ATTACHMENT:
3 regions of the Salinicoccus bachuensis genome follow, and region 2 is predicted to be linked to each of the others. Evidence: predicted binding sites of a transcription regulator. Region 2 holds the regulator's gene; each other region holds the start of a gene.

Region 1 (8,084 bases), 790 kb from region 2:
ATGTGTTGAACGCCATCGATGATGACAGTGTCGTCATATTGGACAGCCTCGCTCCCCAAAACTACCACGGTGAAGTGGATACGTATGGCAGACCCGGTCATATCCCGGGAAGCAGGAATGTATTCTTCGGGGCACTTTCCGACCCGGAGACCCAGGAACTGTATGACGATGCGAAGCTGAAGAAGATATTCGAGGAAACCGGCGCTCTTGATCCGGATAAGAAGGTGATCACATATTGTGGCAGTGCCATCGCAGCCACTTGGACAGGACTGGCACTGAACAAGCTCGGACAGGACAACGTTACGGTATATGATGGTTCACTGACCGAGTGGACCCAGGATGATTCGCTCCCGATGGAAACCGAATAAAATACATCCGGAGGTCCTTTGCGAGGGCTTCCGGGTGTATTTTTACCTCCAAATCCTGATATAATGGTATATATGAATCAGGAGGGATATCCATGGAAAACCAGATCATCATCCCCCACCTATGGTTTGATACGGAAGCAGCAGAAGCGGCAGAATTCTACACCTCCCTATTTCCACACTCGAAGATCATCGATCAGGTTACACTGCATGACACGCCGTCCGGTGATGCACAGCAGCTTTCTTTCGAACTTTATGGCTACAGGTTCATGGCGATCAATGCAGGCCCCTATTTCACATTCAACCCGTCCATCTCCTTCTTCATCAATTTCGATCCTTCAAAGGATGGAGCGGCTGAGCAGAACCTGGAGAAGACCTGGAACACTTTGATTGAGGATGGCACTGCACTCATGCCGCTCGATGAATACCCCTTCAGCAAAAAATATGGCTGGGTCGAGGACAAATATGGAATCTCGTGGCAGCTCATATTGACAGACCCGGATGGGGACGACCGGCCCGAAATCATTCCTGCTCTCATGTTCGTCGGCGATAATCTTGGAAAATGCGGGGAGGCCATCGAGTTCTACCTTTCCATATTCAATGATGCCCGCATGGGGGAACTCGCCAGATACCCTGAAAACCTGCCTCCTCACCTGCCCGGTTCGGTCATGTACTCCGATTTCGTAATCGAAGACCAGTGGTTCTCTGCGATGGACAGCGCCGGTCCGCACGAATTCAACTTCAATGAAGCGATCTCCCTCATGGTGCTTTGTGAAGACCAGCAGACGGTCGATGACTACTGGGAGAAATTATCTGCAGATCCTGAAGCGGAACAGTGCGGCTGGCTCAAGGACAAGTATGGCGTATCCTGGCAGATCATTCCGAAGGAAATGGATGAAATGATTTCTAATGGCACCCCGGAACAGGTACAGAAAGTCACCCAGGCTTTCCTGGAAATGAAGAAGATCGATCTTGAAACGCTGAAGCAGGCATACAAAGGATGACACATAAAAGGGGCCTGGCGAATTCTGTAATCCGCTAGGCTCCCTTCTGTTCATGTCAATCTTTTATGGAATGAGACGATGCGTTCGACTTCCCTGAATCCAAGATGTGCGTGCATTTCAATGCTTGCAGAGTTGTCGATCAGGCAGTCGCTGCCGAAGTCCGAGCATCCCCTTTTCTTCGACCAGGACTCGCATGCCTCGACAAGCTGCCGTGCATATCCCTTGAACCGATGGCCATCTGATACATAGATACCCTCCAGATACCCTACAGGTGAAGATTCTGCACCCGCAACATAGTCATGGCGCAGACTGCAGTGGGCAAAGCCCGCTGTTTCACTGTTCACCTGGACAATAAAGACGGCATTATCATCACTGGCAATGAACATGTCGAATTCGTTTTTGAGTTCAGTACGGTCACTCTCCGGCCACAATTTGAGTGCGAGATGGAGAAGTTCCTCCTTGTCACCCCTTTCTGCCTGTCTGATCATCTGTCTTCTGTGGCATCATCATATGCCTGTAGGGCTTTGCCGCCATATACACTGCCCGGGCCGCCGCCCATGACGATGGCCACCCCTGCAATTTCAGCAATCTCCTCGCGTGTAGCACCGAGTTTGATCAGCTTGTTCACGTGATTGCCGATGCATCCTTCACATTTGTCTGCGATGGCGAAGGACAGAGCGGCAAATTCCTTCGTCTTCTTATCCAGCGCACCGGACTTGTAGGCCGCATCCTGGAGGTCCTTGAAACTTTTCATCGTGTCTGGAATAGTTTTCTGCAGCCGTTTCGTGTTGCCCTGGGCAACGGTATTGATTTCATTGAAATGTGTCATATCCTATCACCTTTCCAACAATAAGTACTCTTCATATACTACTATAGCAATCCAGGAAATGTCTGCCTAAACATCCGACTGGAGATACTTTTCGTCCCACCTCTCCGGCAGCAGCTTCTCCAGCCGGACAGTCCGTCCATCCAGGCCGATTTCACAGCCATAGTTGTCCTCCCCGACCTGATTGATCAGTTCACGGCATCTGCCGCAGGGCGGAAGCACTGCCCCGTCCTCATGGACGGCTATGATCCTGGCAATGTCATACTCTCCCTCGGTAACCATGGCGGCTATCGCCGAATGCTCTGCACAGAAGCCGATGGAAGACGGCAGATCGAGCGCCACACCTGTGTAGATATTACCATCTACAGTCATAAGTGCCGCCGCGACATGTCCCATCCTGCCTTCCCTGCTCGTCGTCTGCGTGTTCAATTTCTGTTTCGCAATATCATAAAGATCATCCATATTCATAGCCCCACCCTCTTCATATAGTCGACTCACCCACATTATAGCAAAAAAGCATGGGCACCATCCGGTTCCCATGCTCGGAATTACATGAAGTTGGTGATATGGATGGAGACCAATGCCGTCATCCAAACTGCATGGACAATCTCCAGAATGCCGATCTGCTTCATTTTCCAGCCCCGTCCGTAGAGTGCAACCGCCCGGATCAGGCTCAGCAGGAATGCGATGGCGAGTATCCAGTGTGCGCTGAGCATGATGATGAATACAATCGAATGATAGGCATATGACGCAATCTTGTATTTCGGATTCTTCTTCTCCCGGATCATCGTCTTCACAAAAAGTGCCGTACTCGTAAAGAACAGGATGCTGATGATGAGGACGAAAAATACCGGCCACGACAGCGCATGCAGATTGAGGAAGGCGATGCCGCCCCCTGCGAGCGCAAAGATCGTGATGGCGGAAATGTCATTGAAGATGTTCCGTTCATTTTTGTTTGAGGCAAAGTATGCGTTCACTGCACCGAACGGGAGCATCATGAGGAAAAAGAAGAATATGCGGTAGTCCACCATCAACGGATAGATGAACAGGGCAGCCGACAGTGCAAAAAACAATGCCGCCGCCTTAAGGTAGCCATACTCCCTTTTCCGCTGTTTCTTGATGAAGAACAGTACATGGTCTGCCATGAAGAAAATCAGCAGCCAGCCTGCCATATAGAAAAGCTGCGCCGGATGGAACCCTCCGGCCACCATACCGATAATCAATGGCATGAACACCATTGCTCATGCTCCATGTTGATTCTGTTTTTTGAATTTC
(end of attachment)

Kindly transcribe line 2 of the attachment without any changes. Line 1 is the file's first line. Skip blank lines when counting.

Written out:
Region 1 (8,084 bases), 790 kb from region 2: